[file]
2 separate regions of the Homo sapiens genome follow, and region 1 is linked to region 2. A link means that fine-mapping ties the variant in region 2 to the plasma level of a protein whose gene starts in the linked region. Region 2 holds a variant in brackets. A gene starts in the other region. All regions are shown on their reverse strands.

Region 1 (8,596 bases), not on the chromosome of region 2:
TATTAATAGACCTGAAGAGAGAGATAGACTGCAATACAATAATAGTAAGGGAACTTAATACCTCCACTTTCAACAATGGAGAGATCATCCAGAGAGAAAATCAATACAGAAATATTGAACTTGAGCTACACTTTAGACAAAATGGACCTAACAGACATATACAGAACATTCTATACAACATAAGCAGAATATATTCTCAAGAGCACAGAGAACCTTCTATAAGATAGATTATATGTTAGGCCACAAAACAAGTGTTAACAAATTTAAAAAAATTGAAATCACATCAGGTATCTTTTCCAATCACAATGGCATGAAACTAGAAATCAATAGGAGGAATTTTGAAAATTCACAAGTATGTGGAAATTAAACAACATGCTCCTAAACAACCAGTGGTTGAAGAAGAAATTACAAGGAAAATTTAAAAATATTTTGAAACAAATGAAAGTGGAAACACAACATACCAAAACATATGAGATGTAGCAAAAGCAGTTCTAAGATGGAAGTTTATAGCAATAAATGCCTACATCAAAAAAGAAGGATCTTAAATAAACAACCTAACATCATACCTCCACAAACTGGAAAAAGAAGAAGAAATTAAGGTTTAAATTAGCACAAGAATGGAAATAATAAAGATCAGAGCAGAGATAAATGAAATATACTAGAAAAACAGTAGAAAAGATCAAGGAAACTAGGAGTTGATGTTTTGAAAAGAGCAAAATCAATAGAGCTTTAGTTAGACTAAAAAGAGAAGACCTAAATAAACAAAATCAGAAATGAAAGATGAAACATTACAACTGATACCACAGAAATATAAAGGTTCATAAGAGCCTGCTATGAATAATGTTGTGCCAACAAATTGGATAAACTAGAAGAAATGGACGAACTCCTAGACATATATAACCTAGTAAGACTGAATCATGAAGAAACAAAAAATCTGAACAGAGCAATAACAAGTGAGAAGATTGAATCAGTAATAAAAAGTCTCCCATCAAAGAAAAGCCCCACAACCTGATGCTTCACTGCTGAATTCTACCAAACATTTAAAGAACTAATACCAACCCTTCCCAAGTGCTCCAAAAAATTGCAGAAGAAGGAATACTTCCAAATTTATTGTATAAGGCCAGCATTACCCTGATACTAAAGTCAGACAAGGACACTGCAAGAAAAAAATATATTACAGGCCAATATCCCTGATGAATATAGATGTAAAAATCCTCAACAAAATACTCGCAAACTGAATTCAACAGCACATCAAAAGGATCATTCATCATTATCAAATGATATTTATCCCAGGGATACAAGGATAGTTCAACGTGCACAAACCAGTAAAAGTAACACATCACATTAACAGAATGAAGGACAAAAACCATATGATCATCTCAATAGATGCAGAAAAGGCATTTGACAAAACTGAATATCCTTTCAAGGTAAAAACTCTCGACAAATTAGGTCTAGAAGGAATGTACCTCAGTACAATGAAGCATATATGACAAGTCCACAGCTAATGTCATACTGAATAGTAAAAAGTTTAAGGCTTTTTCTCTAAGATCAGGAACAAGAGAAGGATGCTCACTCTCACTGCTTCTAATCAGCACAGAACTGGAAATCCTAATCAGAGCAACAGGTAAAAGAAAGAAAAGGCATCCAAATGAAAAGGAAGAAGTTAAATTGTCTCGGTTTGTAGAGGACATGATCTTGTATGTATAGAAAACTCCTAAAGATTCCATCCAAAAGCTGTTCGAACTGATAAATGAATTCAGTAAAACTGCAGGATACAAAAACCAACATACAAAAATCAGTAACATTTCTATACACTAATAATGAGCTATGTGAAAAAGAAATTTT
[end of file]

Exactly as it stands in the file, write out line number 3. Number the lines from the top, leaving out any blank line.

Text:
TATTAATAGACCTGAAGAGAGAGATAGACTGCAATACAATAATAGTAAGGGAACTTAATACCTCCACTTTCAACAATGGAGAGATCATCCAGAGAGAAAATCAATACAGAAATATTGAACTTGAGCTACACTTTAGACAAAATGGACCTAACAGACATATACAGAACATTCTATACAACATAAGCAGAATATATTCTCAAGAGCACAGAGAACCTTCTATAAGATAGATTATATGTTAGGCCACAAAACAAGTGTTAACAAATTTAAAAAAATTGAAATCACATCAGGTATCTTTTCCAATCACAATGGCATGAAACTAGAAATCAATAGGAGGAATTTTGAAAATTCACAAGTATGTGGAAATTAAACAACATGCTCCTAAACAACCAGTGGTTGAAGAAGAAATTACAAGGAAAATTTAAAAATATTTTGAAACAAATGAAAGTGGAAACACAACATACCAAAACATATGAGATGTAGCAAAAGCAGTTCTAAGATGGAAGTTTATAGCAATAAATGCCTACATCAAAAAAGAAGGATCTTAAATAAACAACCTAACATCATACCTCCACAAACTGGAAAAAGAAGAAGAAATTAAGGTTTAAATTAGCACAAGAATGGAAATAATAAAGATCAGAGCAGAGATAAATGAAATATACTAGAAAAACAGTAGAAAAGATCAAGGAAACTAGGAGTTGATGTTTTGAAAAGAGCAAAATCAATAGAGCTTTAGTTAGACTAAAAAGAGAAGACCTAAATAAACAAAATCAGAAATGAAAGATGAAACATTACAACTGATACCACAGAAATATAAAGGTTCATAAGAGCCTGCTATGAATAATGTTGTGCCAACAAATTGGATAAACTAGAAGAAATGGACGAACTCCTAGACATATATAACCTAGTAAGACTGAATCATGAAGAAACAAAAAATCTGAACAGAGCAATAACAAGTGAGAAGATTGAATCAGTAATAAAAAGTCTCCCATCAAAGAAAAGCCCCACAACCTGATGCTTCACTGCTGAATTCTACCAAACATTTAAAGAACTAATACCAACCCTTCCCAAGTGCTCCAAAAAATTGCAGAAGAAGGAATACTTCCAAATTTATTGTATAAGGCCAGCATTACCCTGATACTAAAGTCAGACAAGGACACTGCAAGAAAAAAATATATTACAGGCCAATATCCCTGATGAATATAGATGTAAAAATCCTCAACAAAATACTCGCAAACTGAATTCAACAGCACATCAAAAGGATCATTCATCATTATCAAATGATATTTATCCCAGGGATACAAGGATAGTTCAACGTGCACAAACCAGTAAAAGTAACACATCACATTAACAGAATGAAGGACAAAAACCATATGATCATCTCAATAGATGCAGAAAAGGCATTTGACAAAACTGAATATCCTTTCAAGGTAAAAACTCTCGACAAATTAGGTCTAGAAGGAATGTACCTCAGTACAATGAAGCATATATGACAAGTCCACAGCTAATGTCATACTGAATAGTAAAAAGTTTAAGGCTTTTTCTCTAAGATCAGGAACAAGAGAAGGATGCTCACTCTCACTGCTTCTAATCAGCACAGAACTGGAAATCCTAATCAGAGCAACAGGTAAAAGAAAGAAAAGGCATCCAAATGAAAAGGAAGAAGTTAAATTGTCTCGGTTTGTAGAGGACATGATCTTGTATGTATAGAAAACTCCTAAAGATTCCATCCAAAAGCTGTTCGAACTGATAAATGAATTCAGTAAAACTGCAGGATACAAAAACCAACATACAAAAATCAGTAACATTTCTATACACTAATAATGAGCTATGTGAAAAAGAAATTTT